What do UK medical students value most in their careers? A discrete choice experiment. Cleland J, Johnston P, Watson V, Krucien N, Skåtun D. Medical Education 2017 doi:10.1111/medu.13257

Medical workforce planning involves attempting to predict demand and supply of healthcare professionals to meet the populations healthcare needs. The aim of medical education and training pathways is to provide appropriately trained and adequate numbers of doctors to fulfil this need. These predictions rely on doctors progressing through their careers in a predictable manner so maintaining the status quo. Yet currently nearly one in tow medical graduates leave training in the UK at the first opportunity to do so while keeping their options for returning open. What is not fully understood is the reasons behind this. Improved knowledge of the relative importance of different career-related values of senior medical students is essential in being able to encourage and support individuals to stay in the training system further down the timeline.

Earlier studies looking at foundation programme trainees and trainees at later stages of their careers found few differences in preferences suggesting that medical career preferences and values are usually formed prior to leaving medical school. This study focused on final year medical students with the objective to look at how medical students trade off different training position attributes when they choose their first training position. The study presented students with characteristics of training positions and choices of scenarios with a range of conditions. The aim was to looks at how much extra must a training position offer to compensate individuals for ‘poor’ rather than ‘excellent’ working conditions? This study revealed that the presence of good working conditions was the most influential characteristic of a training position.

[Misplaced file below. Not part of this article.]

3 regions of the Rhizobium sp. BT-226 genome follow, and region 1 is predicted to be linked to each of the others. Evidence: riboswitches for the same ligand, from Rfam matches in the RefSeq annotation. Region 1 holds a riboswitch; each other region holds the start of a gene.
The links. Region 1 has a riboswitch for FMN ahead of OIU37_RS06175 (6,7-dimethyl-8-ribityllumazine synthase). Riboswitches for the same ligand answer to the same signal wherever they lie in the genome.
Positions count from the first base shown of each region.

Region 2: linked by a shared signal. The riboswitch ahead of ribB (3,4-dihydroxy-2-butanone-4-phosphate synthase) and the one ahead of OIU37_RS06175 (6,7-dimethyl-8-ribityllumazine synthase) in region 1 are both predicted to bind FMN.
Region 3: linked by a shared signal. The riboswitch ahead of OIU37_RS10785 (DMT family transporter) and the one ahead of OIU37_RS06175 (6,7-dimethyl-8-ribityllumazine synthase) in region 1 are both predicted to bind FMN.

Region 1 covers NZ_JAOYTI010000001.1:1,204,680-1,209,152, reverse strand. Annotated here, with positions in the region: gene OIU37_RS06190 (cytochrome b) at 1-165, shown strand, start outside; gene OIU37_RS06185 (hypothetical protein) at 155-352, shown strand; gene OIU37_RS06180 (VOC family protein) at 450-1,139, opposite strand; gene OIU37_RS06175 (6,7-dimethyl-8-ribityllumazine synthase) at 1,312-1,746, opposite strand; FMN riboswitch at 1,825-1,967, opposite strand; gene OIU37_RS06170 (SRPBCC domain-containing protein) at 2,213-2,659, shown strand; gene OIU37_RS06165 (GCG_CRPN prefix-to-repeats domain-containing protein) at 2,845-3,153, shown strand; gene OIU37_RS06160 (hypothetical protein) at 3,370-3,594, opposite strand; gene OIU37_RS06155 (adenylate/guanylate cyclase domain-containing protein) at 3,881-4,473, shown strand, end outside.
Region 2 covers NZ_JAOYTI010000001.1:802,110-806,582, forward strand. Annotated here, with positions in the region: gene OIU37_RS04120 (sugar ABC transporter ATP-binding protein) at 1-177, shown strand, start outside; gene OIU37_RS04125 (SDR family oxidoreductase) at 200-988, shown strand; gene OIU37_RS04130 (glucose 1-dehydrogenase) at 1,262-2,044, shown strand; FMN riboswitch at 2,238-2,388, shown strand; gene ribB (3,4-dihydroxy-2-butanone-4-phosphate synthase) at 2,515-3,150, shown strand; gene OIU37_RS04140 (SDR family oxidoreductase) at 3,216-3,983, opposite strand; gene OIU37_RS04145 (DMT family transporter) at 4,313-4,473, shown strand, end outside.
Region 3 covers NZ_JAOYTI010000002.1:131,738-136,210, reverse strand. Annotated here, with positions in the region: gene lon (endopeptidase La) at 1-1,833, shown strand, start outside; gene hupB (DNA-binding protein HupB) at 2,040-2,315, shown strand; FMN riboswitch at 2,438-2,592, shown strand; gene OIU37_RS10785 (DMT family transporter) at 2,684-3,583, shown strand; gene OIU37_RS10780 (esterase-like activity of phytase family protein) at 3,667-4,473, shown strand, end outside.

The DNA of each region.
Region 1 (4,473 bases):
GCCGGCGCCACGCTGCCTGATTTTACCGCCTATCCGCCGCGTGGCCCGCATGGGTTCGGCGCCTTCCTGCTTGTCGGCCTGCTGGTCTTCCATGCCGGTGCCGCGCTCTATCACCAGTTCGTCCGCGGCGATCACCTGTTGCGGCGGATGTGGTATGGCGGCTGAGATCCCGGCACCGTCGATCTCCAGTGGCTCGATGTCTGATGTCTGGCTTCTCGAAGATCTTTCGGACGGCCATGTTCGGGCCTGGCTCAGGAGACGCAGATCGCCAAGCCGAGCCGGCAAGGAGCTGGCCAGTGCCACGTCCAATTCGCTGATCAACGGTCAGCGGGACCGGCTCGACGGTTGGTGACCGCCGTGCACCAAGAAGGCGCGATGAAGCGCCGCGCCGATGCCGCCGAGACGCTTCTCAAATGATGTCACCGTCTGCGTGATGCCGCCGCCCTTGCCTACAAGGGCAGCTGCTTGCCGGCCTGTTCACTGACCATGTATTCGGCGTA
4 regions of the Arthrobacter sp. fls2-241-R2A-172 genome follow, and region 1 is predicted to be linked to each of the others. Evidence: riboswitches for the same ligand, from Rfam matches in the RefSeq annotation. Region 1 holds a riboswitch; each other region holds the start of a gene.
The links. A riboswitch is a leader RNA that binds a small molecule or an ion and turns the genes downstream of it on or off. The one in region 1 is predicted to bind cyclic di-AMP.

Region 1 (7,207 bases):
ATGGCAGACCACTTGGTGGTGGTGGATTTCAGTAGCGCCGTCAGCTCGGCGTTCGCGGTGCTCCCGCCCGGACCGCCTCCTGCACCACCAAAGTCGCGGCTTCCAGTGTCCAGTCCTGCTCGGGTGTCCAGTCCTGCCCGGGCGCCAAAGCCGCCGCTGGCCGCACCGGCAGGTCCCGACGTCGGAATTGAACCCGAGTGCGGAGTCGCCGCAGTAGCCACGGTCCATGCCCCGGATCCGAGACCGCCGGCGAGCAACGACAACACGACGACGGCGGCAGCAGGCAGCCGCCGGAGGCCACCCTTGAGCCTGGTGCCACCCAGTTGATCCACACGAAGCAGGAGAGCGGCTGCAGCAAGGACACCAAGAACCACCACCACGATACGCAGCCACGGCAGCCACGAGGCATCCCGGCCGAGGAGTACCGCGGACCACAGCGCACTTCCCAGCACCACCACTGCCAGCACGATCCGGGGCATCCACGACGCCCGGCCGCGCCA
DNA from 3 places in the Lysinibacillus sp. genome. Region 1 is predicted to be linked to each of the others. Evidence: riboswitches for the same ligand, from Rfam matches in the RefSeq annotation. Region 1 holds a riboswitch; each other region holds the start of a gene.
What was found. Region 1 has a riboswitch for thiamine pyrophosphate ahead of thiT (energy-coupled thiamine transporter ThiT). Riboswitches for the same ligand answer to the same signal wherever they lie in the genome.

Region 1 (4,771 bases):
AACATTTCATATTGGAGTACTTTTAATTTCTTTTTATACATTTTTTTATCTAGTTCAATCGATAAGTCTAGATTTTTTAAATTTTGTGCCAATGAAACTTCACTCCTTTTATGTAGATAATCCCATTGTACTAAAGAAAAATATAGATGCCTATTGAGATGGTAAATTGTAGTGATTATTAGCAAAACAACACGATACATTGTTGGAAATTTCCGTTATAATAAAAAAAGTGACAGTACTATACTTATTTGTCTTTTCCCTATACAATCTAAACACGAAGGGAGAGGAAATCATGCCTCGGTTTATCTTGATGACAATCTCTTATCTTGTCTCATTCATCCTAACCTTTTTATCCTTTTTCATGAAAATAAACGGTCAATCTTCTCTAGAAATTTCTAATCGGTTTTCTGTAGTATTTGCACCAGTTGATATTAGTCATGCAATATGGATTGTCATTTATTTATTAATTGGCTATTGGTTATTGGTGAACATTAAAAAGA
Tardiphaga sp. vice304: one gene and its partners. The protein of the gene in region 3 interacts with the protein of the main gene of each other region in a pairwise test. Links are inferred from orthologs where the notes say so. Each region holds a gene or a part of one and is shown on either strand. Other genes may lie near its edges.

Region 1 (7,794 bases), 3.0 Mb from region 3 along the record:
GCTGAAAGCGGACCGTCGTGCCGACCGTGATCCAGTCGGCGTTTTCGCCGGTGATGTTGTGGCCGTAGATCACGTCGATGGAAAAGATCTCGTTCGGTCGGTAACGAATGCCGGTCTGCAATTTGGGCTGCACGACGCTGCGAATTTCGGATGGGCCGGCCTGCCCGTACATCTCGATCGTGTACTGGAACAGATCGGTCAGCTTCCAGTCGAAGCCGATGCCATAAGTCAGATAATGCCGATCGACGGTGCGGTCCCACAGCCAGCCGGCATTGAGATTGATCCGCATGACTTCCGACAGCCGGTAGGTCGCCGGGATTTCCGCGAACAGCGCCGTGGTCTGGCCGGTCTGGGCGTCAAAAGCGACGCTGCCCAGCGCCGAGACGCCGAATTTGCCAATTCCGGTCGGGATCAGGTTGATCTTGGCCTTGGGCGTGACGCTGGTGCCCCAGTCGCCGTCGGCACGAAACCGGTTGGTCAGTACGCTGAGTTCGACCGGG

Importantly this study was carried out well before the junior doctor contract issues and ensuing strikes. The conflict revolves around changes to working conditions which will result in the loss of pay for unsocial (weekend/evening/night) hours and requires the same number of doctors to cover longer rotas. The government are targeting the very job characteristic that is most valued by medical students. The ramifications of this conflict on medical workforce planning remain to be seen.

Alfentanil and rocuronium: an alternative to suxamethonium during rapid-sequence induction and tracheal intubation. Abou-Arab MH. Acta Anaesthesiologica Scandinavica 2017 doi:10.1111/aas.12877

A PhD dissertation abstract looking at the use of alfentanil and rocuronium for rapid-sequence induction (RSI). Traditionally, RSI uses a combination of thiopentone and suxamethonium. Rocuronium is now considered a suitable alternative to suxamethonium. However, it still has a slower onset of action. Opioids are now an integral part of a standard anaesthetic induction. Due its very rapid onset of action alfentanil may be a suitable drug to use in conjunction with rocuronium during a RSI.